Here’s my newest offering for the Our Green Earth website. I actually wrote this article before Christmas but it’s only just been posted. The topic this time is something that I was berated for missing out of my first ever OGE article about alternative fuel sources; the potential of algae for the production of biofuels. Enjoy!
[Edit 3rd December 2010: Sadly, Our Green Earth no longer exists but the owner has very kindly handed back copyright of my articles to me. Here, for your reading pleasure, is Algae as a Feedstock for Biodiesel Production…]
Algae as a feedstock for biodiesel production
When I wrote the article “New Biofuels Research: Watermelon Bioethanol Production”, the company I work for (BioMed Central, to get in a quick plug!) posted a link to it on their Facebook page. The link generated quite a few comments – mostly positive, I hasten to add! – but one berated me for not considering the use of algae as an important source of biofuels in my article. Of course, I couldn’t hope to cover every piece of new research in this area in one article, but she had a point – the growth of algae in the development of biofuel is an important and emerging area of research, so here’s an article to make up for it!
Animal, vegetable or mineral?
Algae are an oft misunderstood organism. They are frequently mistaken for plants since they are often green, are capable of photosynthesis and can look very much like plants (for example, seaweed). Actually, algae are classified these days as belonging to the phylum protista – complex-celled organisms that have characteristics not found in either plants or animals. Algae can be single-celled or multicellular, and to make matters even more confusing, a subset called the blue-green algae are no longer classified as being algae at all; rather they are called cyanobacteria.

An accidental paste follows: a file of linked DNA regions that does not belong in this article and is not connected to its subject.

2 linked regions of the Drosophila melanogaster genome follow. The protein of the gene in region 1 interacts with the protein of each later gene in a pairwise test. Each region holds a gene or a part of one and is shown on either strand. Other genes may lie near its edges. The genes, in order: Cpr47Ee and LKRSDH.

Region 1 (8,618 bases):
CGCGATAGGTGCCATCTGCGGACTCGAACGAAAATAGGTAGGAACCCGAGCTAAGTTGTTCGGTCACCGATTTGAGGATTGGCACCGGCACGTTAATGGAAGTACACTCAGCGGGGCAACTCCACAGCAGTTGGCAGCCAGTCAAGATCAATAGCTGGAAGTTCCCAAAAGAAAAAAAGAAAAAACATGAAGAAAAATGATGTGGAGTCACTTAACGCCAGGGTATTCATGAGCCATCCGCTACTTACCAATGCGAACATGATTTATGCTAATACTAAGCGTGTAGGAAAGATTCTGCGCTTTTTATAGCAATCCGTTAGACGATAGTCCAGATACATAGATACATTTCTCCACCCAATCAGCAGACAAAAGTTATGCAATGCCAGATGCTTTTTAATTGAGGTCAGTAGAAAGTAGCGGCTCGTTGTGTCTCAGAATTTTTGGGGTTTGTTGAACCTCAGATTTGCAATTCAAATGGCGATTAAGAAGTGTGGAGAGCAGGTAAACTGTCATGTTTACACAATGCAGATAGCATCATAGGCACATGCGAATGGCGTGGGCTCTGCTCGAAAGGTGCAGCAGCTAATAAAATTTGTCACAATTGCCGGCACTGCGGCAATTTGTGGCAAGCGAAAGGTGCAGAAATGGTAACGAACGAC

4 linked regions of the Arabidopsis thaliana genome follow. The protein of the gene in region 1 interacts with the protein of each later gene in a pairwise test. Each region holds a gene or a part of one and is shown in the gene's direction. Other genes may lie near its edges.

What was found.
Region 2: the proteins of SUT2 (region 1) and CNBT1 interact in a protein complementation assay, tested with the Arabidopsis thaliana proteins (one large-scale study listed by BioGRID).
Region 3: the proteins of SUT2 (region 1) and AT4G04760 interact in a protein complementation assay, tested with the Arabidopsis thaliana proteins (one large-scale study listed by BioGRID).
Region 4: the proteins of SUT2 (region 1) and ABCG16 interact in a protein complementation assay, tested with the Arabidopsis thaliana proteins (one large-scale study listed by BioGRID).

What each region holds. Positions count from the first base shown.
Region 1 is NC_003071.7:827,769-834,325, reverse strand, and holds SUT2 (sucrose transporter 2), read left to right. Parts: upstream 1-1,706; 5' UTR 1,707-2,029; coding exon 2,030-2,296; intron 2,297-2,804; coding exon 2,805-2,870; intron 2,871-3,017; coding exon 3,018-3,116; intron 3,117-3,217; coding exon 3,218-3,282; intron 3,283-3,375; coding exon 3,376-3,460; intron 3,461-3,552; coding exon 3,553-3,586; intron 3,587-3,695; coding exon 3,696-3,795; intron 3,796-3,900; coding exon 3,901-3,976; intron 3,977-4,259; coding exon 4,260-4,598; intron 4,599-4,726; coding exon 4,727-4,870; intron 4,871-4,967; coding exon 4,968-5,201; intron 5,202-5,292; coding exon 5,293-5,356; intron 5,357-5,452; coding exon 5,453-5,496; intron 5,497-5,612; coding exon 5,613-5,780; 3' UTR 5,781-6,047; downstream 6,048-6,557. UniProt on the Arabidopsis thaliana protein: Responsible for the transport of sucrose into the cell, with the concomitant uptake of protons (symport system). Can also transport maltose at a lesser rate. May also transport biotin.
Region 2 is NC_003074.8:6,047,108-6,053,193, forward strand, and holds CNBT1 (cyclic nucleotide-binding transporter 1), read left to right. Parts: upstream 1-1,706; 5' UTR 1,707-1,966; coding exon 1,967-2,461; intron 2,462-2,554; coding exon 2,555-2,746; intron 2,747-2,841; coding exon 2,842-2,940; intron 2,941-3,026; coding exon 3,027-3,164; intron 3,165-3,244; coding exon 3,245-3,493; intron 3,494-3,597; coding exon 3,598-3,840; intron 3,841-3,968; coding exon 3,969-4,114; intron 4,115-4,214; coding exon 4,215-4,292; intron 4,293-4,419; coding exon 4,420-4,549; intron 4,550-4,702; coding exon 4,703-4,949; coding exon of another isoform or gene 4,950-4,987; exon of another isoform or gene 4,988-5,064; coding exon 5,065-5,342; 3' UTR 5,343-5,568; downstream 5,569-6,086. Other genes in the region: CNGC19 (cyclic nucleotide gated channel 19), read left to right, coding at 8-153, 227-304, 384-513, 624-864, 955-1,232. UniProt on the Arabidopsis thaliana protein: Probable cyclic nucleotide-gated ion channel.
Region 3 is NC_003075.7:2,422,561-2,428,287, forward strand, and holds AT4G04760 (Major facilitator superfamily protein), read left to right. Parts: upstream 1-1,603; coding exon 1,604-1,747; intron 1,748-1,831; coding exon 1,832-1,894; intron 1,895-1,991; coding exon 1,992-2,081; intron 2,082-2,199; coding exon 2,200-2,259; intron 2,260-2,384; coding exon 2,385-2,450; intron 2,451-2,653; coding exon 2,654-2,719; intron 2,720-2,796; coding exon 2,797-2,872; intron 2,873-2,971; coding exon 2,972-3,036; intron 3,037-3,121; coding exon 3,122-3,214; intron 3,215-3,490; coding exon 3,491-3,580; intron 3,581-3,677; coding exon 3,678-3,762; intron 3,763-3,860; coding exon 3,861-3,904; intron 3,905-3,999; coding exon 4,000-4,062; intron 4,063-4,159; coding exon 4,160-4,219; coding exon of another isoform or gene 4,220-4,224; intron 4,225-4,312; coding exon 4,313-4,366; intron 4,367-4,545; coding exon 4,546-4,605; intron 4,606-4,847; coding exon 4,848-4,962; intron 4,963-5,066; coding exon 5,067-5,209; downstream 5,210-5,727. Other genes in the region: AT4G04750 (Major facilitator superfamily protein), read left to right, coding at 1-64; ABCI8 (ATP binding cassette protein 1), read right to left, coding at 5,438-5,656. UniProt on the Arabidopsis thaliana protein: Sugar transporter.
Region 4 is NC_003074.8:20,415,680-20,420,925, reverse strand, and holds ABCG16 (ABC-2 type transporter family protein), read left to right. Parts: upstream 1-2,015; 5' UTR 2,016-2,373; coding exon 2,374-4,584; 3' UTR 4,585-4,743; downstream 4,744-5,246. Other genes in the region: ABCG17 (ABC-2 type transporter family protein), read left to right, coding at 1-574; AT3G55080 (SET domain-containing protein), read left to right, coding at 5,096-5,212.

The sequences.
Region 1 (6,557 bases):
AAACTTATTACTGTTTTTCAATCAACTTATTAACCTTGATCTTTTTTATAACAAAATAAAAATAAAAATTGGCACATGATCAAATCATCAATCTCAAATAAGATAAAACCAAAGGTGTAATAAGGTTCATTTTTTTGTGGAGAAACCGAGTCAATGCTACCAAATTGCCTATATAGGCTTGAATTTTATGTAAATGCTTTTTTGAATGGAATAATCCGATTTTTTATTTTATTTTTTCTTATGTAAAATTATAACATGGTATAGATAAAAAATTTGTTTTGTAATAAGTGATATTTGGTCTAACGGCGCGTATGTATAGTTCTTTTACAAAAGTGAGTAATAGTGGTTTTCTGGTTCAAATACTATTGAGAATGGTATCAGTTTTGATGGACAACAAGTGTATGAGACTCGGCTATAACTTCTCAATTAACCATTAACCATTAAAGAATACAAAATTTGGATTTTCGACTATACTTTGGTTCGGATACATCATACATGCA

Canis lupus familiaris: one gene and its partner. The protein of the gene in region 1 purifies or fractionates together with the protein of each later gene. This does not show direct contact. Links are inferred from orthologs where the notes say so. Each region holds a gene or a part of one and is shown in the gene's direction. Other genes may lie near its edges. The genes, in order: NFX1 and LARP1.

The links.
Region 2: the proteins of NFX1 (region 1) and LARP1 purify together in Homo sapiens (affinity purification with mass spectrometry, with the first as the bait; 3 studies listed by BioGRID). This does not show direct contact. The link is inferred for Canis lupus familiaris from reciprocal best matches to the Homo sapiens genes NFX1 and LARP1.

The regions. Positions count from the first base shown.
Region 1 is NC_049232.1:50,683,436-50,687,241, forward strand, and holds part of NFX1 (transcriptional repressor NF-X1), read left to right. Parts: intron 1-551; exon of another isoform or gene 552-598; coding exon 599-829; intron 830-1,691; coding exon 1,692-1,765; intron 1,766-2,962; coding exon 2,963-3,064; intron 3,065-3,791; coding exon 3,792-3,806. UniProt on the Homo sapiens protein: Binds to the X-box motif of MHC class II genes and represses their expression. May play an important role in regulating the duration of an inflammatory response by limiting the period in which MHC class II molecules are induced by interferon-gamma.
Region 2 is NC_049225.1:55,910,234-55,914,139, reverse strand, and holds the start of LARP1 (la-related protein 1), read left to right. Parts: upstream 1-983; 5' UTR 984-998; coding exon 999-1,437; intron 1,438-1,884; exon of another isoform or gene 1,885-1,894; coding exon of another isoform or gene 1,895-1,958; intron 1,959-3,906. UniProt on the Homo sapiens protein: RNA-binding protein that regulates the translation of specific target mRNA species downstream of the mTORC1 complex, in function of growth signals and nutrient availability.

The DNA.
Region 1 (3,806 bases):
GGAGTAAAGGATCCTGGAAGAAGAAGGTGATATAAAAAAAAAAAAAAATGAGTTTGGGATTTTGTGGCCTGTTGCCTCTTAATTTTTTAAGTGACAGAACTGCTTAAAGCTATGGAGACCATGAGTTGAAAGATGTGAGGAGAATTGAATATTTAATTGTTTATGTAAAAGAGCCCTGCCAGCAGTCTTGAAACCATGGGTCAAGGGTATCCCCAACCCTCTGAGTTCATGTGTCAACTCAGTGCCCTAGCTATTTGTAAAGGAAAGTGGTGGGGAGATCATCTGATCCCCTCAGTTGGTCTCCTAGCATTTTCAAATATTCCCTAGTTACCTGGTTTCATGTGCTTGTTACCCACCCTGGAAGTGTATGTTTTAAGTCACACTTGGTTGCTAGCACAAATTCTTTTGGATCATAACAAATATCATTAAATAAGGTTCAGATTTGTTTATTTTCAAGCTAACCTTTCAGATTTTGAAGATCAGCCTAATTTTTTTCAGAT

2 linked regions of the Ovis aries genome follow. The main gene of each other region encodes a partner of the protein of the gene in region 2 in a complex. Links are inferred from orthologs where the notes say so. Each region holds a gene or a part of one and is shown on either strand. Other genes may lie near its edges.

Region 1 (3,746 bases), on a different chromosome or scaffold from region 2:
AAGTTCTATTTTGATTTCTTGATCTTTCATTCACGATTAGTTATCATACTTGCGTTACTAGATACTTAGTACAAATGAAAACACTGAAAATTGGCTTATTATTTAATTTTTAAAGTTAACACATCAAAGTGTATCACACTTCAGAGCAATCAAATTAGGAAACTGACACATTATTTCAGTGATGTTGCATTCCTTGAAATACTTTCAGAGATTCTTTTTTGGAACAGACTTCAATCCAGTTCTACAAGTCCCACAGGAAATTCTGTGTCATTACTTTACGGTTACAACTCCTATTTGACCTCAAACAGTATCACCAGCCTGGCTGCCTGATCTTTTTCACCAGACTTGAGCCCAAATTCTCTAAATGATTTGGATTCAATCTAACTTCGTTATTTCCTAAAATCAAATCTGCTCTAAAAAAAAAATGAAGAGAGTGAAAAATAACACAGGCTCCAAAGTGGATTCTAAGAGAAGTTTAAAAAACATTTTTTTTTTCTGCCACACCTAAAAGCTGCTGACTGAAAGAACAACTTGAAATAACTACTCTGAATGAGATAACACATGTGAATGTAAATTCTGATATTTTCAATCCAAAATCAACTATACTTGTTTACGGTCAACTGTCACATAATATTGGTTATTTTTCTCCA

It’s not easy being green
As well as being misunderstood, algae also have a bad reputation. They are blamed for the process of eutrophication – a phenomenon whereby rapid algal growth in bodies of water such as lakes can deplete the oxygen supply, thus killing fish and other aquatic life as well as creating an unsightly looking scum on the water’s surface. However, these algal blooms are the result of eutrophication rather than the cause, since their growth is a response to the presence of high levels of agricultural fertilisers that leach into the water from nearly farmland.
Old ideas, new research
The speed and ease of algal growth however, may one day be used for the greater good. Algae are very good at storing fatty oils, which in turn could be used instead of rapeseed, canola, palm or soy plants as a feedstock to produce biodiesel. This is not, in fact, a new idea. The National Renewable Energy Laboratory of the United States initiated research in this field as long ago as the 1970s, yet the project was shelved in the mid-1990s when the price of oil fell so low that it was not thought to be worth the investment. In more recent times, however, as research into renewable energy steps up again, scientists around the world, as well as energy companies, are investing time and money into the development of algae technology on a commercial scale.
Advantages of algal biofuel production
Therein lies the problem of this technology – the scale of production. For all intents and purposes, the production of biodiesel using algae seems like a miracle solution to the world’s rapidly decreasing fossil fuel resources. Algae have a significant advantage over plant crops because they takes up very little space that could be better put to use to grow food crops or to graze livestock. They can be cultured very quickly in ponds of water – even brackish, saline or waste water, and have been reported to yield up to 6000 gallons of fuel per acre per year – significantly more than other feedstocks (palm yields 650 gal/ac/yr; canola, 150 gal; and soy, 50 gal) (1).